Friday, February 27, 2015

Laughing Gull

Over the years I have seen a number of rare birds in Britain including three American Laughing Gulls; two adults in Norfolk in the nineties and a second summer bird in North Wales ten years ago. So I was unlikely to travel very far to see another one, that is unless one turned up near my home, and that is exactly what happened a few weeks ago!
I live three miles from New Brighton on the Wirral, so when a group of visiting birders from Manchester found a Laughing Gull on the marine lake in the resort I dashed to the site at the first available opportunity. For the first few days the bird was quite mobile and when I arrived it was feeding near the lighthouse on the incoming tide at a distance of over half a mile away. Luckily it took to roosting on a pontoon on the marine lake that is regularly used by wading birds as a safe place to rest over the high tides.
Birders often talk about the tameness of a bird (especially gulls) by saying "it was coming to bread". Well there was plenty of bread on offer on the pontoon, but some enterprising individuals had sprinkled a few shrimps on the wooden platform and these tasty morsels proved irresistible to the vagrant gull. At times it came closer than any other bird on the lake, providing birders and photographers with unrivalled views.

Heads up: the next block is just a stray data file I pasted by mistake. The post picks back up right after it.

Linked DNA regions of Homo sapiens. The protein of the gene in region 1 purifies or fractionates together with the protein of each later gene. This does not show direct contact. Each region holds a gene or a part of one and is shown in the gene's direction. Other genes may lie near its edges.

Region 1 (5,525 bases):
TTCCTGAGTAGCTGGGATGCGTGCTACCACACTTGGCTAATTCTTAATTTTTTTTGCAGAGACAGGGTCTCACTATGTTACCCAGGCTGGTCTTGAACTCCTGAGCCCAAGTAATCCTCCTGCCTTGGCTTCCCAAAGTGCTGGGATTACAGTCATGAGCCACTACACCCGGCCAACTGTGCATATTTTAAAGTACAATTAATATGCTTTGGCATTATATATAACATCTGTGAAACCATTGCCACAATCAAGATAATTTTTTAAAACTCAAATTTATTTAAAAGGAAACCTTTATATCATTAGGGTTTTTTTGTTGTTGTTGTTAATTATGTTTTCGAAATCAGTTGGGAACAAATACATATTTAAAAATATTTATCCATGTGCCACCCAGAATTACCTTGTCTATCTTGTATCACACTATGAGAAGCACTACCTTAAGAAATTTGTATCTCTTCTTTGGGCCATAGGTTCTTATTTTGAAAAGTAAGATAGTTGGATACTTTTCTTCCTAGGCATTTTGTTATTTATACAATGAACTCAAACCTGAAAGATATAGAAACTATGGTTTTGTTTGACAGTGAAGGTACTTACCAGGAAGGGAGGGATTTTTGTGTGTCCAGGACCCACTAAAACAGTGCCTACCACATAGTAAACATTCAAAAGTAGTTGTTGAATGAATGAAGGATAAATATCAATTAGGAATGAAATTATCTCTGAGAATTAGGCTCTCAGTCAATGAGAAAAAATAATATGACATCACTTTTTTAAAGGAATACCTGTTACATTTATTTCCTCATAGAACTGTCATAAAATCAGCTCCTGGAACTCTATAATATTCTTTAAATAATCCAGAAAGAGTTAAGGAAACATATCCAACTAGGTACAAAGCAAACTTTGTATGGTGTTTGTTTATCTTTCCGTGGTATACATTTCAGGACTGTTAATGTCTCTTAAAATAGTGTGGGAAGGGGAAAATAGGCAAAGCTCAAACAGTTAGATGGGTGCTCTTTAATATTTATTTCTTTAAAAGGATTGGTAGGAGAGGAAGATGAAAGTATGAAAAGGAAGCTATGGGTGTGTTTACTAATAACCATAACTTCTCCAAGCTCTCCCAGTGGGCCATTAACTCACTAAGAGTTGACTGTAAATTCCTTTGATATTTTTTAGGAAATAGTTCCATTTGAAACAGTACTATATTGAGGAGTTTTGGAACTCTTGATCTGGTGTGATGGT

Now I know that gulls are not every wildlife-watchers cup-of-tea, but I have to confess to being a bit of a larophile (lover of gulls!). So that even in its drab first winter plumage I found it to be an immensely interesting bird. The adult birds with their black hoods and dark grey backs and wings are most attractive. Hopefully this bird, which still exhibits some brown juvenile feathering, will stick around and develop more of a black hood. It is still present three weeks after being found.
Another popular bird that frequents the pontoon at this time of the year is the Purple Sandpiper. This scarce dumpy wader is found on rocky coasts and is something of a speciality on the Wirral, with birds regularly spending the winter on the northern coast and on Hilbre Island in the mouth of the River Dee. There were at least a dozen of these roosting on the pontoon when I was photographing the  Laughing Gull. Also present was a solitary ghostly-white Sanderling. All in all it was an excellent morning spent close to home.

Purple Sandpiper


Redshanks and Turnstones


First-winter plumaged Herring Gull


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